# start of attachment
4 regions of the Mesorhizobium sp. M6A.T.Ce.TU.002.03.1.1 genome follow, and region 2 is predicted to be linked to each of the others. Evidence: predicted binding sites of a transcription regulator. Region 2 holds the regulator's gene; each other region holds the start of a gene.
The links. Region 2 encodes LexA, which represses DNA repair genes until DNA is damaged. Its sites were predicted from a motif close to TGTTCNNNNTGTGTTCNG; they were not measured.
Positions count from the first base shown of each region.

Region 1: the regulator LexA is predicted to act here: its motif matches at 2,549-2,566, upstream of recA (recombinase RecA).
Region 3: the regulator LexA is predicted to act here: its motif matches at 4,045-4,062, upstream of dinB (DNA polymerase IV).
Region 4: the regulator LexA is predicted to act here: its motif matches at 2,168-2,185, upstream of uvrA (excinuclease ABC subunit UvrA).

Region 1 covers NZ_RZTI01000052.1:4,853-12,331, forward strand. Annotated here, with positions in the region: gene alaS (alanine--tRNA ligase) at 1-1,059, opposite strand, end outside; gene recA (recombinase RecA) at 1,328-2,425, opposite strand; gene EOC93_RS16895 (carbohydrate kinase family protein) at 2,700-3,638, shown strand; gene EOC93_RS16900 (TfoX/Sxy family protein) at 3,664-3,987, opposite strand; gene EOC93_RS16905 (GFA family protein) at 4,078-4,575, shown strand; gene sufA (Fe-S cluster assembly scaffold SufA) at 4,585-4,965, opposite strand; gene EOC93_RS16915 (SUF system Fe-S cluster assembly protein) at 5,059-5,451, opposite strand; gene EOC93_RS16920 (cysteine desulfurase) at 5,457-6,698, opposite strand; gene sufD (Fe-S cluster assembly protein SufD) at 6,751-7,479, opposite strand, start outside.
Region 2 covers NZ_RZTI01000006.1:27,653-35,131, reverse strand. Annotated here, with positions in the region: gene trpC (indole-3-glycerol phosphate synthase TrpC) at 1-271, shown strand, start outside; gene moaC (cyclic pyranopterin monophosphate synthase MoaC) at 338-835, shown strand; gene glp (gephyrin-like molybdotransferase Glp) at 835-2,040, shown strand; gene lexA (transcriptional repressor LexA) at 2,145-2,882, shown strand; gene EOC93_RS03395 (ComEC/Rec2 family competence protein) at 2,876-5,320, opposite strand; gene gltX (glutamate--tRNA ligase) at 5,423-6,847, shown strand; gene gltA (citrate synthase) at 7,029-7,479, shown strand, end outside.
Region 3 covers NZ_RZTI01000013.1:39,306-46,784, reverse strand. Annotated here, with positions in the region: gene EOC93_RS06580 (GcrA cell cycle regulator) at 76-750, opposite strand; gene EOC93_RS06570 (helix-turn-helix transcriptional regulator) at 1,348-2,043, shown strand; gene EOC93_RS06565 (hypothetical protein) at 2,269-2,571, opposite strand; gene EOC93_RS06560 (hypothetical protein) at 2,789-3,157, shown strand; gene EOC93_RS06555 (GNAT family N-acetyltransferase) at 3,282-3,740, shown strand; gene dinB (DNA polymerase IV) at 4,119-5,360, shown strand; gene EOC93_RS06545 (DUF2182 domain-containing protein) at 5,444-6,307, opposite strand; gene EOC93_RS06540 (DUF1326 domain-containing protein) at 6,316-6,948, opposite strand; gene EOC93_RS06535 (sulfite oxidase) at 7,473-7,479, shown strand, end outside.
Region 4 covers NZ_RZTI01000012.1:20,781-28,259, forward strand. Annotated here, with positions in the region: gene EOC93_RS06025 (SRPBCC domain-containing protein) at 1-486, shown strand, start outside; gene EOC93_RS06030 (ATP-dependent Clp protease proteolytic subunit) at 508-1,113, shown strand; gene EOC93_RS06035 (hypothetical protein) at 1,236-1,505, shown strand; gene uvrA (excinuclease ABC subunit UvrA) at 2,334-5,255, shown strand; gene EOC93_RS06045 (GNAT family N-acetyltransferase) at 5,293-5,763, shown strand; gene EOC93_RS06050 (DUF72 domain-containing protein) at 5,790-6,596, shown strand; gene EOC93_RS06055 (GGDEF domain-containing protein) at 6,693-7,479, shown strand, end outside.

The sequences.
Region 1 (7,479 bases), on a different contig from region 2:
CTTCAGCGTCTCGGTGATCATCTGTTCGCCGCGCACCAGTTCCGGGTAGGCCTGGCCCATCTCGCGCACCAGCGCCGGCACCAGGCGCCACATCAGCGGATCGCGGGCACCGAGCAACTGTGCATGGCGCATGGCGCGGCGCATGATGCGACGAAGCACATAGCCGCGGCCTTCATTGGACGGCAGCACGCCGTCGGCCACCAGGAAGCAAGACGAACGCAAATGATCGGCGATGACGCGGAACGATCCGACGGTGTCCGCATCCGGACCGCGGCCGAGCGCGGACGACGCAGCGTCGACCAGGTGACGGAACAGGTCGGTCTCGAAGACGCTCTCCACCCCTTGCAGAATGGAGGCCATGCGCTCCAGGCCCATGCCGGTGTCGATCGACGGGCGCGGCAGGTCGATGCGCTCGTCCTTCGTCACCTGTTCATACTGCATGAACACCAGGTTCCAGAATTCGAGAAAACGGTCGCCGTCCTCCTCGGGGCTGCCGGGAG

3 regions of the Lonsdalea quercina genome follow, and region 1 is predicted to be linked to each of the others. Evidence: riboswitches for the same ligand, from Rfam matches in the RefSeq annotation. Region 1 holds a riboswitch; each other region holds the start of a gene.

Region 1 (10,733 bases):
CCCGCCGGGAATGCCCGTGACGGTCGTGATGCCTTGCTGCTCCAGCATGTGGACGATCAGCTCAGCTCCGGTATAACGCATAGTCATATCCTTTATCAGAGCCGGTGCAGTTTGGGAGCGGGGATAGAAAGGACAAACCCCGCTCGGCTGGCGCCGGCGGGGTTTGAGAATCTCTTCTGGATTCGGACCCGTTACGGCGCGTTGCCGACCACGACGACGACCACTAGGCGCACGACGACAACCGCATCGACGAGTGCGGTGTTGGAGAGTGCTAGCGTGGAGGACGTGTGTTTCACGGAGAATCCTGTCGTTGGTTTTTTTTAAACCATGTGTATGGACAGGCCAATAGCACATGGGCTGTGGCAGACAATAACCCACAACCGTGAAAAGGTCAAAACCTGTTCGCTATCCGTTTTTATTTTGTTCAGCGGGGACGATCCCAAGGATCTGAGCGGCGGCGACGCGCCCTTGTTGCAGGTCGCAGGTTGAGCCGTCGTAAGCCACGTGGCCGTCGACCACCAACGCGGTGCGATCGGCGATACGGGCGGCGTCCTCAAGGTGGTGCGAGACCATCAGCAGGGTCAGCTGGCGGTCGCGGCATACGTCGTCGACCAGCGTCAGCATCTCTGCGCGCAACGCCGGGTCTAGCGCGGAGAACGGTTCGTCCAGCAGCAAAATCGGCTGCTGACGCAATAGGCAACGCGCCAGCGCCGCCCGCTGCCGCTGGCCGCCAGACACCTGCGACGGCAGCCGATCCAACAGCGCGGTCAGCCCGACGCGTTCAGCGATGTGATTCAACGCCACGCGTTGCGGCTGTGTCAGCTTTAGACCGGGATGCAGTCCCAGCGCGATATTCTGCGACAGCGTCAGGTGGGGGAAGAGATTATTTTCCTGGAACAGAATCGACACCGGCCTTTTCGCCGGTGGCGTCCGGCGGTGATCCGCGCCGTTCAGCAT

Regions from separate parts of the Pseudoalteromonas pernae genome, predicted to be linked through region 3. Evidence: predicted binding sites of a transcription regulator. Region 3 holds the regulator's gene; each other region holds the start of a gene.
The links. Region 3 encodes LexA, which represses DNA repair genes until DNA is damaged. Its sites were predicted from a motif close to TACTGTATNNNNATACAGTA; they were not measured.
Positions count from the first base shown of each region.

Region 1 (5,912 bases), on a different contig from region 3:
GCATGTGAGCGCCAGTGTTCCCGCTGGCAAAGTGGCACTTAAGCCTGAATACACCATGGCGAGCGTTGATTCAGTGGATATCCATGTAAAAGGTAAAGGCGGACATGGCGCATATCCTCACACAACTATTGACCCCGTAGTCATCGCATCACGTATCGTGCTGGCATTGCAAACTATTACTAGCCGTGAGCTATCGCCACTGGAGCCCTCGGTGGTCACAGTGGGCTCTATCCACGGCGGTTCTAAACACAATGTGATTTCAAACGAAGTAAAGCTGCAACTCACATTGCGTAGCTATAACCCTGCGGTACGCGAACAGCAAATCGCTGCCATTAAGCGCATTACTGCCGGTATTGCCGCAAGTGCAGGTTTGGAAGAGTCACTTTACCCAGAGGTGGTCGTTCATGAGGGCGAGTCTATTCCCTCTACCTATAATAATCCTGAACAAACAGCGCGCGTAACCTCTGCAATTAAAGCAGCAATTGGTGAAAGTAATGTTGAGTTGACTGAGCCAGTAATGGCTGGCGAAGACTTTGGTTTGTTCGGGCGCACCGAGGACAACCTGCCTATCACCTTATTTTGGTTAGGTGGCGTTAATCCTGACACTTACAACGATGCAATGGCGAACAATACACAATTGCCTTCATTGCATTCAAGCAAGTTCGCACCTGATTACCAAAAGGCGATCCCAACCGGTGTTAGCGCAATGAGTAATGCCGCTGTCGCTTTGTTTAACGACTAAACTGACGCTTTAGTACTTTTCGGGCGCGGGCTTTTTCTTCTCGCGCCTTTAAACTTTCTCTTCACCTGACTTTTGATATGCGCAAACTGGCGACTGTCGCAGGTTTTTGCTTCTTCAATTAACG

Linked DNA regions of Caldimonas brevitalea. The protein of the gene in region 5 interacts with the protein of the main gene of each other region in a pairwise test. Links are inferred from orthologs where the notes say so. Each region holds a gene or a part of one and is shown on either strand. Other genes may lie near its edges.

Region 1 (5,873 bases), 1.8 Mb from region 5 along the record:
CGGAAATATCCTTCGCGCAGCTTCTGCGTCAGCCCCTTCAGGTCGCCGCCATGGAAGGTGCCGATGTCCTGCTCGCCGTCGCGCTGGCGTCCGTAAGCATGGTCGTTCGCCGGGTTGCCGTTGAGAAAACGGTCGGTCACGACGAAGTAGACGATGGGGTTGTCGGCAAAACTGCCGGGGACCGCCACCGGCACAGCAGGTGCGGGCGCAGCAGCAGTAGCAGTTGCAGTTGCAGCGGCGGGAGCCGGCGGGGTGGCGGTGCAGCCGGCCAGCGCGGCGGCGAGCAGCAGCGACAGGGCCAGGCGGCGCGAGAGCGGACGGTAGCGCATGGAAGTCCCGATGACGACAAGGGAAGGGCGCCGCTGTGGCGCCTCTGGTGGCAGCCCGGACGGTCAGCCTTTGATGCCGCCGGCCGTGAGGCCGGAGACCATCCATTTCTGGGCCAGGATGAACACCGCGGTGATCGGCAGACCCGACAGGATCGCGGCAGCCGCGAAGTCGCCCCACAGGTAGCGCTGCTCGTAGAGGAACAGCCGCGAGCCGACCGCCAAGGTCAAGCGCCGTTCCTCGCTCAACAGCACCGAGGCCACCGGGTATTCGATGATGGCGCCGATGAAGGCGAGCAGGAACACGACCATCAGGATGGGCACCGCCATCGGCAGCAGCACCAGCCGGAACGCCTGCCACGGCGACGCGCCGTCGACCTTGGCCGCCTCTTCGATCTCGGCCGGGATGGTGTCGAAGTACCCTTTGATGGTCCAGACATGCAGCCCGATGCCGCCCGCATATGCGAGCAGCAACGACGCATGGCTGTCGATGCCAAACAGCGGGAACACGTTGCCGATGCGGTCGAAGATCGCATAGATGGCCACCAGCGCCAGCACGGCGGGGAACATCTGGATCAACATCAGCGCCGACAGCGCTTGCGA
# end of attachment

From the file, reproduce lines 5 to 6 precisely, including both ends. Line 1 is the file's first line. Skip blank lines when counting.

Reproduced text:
Region 3: the regulator LexA is predicted to act here: its motif matches at 4,045-4,062, upstream of dinB (DNA polymerase IV).
Region 4: the regulator LexA is predicted to act here: its motif matches at 2,168-2,185, upstream of uvrA (excinuclease ABC subunit UvrA).